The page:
LOS ANGELES, Dec. 5, 2012 /CNW/ - Scott Vrooman, writer and principal actor on the 24-time Gemini Award
winning CBC Television show "This Hour Has 22 Minutes" has written a
new original feature-length comedy script titled "The Main Attraction"
which is currently in development.
The story follows a narcissistic Hollywood has-been actor who is hired
to live in a small town that hopes its newest star resident will spur
tourism revenue and save the community from bankruptcy.
"It's really culturally relevant," said Vrooman, who earned degrees in
Commerce from Queens University (Kingston, Ontario) and Dalhousie
University. "A lot of places in the US are going bankrupt. I've also
been kind of obsessed with Americans' obsessions with celebrities."
Coined as Canada's Stephen Colbert for his political satire sketches on
"This Hour Has 22 Minutes," Vrooman is also the co-creator and writer
of the critically acclaimed Comedy Network absurdist sketch series
"Picnicface," which earned three Canadian Comedy Awards.
Vrooman's manager, Jake Labow, of the Beverly Hills based Brillstein
Entertainment Partners, which represents Brad Pitt, Natalie Portman,
Gwyneth Paltrow, Adam Sandler, and others, says, "I believe Scott is
one of the top young comedic talents Canada has ever produced,
following in the footsteps of other Canadian icons such as Lorne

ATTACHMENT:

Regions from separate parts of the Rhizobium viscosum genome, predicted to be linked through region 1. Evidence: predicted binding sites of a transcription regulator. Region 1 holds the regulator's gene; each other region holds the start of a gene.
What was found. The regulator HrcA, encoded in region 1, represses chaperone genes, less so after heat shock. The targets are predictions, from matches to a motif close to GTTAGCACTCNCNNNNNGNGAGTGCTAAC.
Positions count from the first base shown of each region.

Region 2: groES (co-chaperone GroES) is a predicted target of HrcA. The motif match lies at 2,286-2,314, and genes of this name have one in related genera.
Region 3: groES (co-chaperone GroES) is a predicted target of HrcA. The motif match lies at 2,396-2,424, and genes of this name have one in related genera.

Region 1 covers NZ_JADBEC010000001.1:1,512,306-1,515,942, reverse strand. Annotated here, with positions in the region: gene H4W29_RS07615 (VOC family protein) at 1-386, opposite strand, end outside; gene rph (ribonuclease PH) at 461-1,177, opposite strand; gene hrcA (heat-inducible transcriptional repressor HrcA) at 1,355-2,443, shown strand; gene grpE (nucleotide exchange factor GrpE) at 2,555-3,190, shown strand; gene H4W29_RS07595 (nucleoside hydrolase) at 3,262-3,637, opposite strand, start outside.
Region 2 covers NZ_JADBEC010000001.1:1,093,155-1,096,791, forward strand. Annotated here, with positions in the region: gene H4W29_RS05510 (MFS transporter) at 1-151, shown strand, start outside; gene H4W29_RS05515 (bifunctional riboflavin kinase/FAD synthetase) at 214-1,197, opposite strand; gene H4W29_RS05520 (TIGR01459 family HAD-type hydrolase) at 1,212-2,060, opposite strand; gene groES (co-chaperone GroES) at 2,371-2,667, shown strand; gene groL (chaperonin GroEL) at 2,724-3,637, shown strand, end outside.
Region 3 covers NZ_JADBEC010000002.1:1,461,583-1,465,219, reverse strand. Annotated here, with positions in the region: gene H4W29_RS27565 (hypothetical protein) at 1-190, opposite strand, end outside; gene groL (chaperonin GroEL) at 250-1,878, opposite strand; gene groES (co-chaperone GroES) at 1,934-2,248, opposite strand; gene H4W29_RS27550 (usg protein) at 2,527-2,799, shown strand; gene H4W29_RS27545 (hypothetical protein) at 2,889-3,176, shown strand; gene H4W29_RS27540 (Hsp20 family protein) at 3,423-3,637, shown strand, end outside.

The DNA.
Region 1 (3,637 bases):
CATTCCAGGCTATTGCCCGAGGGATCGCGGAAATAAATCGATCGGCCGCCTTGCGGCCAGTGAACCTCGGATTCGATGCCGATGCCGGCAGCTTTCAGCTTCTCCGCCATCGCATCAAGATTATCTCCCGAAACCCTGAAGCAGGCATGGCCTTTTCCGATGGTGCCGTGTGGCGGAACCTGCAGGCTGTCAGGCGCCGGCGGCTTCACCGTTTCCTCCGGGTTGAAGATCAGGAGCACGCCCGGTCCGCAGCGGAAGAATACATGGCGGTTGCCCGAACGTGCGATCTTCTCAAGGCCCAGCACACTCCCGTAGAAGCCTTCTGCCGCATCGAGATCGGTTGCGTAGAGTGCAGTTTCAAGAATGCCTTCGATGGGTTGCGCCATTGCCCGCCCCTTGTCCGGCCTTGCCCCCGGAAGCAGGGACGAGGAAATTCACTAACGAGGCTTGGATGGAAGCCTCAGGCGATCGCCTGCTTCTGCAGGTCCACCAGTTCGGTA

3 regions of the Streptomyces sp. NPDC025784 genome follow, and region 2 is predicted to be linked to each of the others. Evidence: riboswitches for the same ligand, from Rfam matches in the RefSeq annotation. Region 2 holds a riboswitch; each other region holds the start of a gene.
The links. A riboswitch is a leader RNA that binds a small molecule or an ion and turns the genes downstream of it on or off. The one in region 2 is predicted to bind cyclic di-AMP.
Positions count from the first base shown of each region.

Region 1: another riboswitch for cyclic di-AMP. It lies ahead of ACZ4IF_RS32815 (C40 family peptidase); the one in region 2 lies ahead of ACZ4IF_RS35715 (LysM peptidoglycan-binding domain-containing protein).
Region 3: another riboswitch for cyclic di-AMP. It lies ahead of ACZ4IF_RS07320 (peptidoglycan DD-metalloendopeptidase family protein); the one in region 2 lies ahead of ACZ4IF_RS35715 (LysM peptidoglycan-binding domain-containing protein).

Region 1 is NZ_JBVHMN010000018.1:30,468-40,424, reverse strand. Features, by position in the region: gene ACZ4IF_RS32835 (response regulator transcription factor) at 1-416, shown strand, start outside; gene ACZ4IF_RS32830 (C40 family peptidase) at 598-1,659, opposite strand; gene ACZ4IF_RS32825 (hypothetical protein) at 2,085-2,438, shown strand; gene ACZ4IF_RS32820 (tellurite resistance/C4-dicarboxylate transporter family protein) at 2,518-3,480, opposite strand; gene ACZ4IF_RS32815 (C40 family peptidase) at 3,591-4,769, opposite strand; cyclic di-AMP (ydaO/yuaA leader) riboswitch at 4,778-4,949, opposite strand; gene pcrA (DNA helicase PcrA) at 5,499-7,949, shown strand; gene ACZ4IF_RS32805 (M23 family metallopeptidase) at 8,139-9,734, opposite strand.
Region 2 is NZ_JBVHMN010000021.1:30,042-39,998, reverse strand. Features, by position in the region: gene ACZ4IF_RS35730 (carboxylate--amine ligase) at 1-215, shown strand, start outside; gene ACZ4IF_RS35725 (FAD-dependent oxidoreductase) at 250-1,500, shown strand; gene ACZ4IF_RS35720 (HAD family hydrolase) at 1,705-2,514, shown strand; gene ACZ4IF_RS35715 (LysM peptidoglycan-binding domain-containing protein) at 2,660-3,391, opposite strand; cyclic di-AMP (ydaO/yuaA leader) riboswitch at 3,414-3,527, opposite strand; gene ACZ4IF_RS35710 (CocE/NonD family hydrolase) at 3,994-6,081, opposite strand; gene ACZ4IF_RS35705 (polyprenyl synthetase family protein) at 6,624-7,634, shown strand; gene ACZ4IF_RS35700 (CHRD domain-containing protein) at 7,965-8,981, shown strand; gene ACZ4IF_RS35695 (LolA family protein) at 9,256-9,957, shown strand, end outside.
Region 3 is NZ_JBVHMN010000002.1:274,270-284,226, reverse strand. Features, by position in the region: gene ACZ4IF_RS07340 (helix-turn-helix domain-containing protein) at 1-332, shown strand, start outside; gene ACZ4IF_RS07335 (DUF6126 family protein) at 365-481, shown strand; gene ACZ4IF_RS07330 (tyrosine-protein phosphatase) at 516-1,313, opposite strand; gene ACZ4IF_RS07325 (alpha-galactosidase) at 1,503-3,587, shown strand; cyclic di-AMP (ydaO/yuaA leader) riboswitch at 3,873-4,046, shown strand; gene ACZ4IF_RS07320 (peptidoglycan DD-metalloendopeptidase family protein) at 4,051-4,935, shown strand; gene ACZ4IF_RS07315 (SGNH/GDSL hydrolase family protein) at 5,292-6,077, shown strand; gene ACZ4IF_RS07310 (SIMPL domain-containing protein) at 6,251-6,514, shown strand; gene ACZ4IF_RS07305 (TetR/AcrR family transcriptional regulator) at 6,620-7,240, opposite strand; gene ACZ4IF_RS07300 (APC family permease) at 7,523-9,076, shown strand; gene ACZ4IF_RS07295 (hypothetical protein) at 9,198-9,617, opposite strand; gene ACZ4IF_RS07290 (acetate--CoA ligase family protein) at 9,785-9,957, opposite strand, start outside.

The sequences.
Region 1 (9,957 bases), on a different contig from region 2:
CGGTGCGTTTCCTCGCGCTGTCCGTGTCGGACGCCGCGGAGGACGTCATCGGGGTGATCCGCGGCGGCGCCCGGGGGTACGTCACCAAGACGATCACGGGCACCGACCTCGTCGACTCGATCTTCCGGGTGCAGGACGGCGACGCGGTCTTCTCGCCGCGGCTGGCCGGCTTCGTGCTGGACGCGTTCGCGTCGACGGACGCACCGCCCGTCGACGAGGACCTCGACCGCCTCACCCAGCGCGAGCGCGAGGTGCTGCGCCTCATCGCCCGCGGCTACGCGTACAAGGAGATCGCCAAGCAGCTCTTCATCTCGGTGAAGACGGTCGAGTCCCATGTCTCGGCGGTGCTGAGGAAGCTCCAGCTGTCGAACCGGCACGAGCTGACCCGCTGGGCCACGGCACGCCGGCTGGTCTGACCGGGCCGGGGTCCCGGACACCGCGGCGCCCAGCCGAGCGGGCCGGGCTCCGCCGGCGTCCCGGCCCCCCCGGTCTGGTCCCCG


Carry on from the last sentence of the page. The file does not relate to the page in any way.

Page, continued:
Michaels and Ivan Reitman. His eye towards humor within topical current
events is what makes him extraordinary."
"The Main Attraction" arrives on the heels of Vrooman's hit 2012 comedy
"Roller Town" which he co-wrote with Gemini nominated Andrew Bush and
Canadian Comedy award nominee Mark Little. It's about one man brave
enough to save a roller-skating-obsessed town that's over taken by
video game shilling gangsters.
Netflix will offer "Roller Town" to its streaming subscribers starting
The film was distributed as a video on demand title by Warner Bros. and
was released theatrically in Canada. It was also an official selection
at the 2012 Slamdance Film Festival, in Utah.
"It was like watching these old movies, going to sleep, having a weird
dream and then waking up and writing a movie about it," said Vrooman,
who drew inspiration from genre classics "Girls Just Want to Have Fun"
and "Roller Boogie."
SOURCE: Scott Vrooman